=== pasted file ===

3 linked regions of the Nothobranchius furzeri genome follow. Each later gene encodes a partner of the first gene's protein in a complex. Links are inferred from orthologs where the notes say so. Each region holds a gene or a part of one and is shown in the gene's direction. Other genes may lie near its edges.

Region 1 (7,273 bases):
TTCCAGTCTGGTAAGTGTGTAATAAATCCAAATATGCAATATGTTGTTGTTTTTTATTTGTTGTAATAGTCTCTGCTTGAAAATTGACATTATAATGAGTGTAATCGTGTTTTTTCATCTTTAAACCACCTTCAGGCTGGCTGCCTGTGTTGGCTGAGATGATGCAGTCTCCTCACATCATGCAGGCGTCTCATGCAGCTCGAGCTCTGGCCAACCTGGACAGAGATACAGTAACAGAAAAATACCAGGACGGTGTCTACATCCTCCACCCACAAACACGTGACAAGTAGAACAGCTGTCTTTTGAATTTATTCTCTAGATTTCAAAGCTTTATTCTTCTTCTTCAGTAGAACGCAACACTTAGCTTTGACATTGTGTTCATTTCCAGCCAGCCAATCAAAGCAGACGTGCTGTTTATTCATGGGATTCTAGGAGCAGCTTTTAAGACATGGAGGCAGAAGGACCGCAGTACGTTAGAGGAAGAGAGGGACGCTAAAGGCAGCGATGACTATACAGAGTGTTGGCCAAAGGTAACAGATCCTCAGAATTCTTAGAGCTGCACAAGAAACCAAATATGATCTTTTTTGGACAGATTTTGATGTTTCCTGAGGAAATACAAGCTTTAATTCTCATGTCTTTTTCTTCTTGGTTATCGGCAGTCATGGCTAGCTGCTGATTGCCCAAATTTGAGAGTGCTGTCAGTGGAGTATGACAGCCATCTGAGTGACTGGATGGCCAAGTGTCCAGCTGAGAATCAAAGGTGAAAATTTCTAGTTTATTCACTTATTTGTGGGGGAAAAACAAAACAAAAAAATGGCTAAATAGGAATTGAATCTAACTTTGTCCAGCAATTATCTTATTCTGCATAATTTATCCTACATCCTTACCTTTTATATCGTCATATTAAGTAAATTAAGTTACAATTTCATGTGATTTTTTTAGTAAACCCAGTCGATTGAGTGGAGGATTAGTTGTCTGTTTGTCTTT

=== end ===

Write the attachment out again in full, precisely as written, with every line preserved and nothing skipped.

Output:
3 linked regions of the Nothobranchius furzeri genome follow. Each later gene encodes a partner of the first gene's protein in a complex. Links are inferred from orthologs where the notes say so. Each region holds a gene or a part of one and is shown in the gene's direction. Other genes may lie near its edges.

Region 1 (7,273 bases):
TTCCAGTCTGGTAAGTGTGTAATAAATCCAAATATGCAATATGTTGTTGTTTTTTATTTGTTGTAATAGTCTCTGCTTGAAAATTGACATTATAATGAGTGTAATCGTGTTTTTTCATCTTTAAACCACCTTCAGGCTGGCTGCCTGTGTTGGCTGAGATGATGCAGTCTCCTCACATCATGCAGGCGTCTCATGCAGCTCGAGCTCTGGCCAACCTGGACAGAGATACAGTAACAGAAAAATACCAGGACGGTGTCTACATCCTCCACCCACAAACACGTGACAAGTAGAACAGCTGTCTTTTGAATTTATTCTCTAGATTTCAAAGCTTTATTCTTCTTCTTCAGTAGAACGCAACACTTAGCTTTGACATTGTGTTCATTTCCAGCCAGCCAATCAAAGCAGACGTGCTGTTTATTCATGGGATTCTAGGAGCAGCTTTTAAGACATGGAGGCAGAAGGACCGCAGTACGTTAGAGGAAGAGAGGGACGCTAAAGGCAGCGATGACTATACAGAGTGTTGGCCAAAGGTAACAGATCCTCAGAATTCTTAGAGCTGCACAAGAAACCAAATATGATCTTTTTTGGACAGATTTTGATGTTTCCTGAGGAAATACAAGCTTTAATTCTCATGTCTTTTTCTTCTTGGTTATCGGCAGTCATGGCTAGCTGCTGATTGCCCAAATTTGAGAGTGCTGTCAGTGGAGTATGACAGCCATCTGAGTGACTGGATGGCCAAGTGTCCAGCTGAGAATCAAAGGTGAAAATTTCTAGTTTATTCACTTATTTGTGGGGGAAAAACAAAACAAAAAAATGGCTAAATAGGAATTGAATCTAACTTTGTCCAGCAATTATCTTATTCTGCATAATTTATCCTACATCCTTACCTTTTATATCGTCATATTAAGTAAATTAAGTTACAATTTCATGTGATTTTTTTAGTAAACCCAGTCGATTGAGTGGAGGATTAGTTGTCTGTTTGTCTTT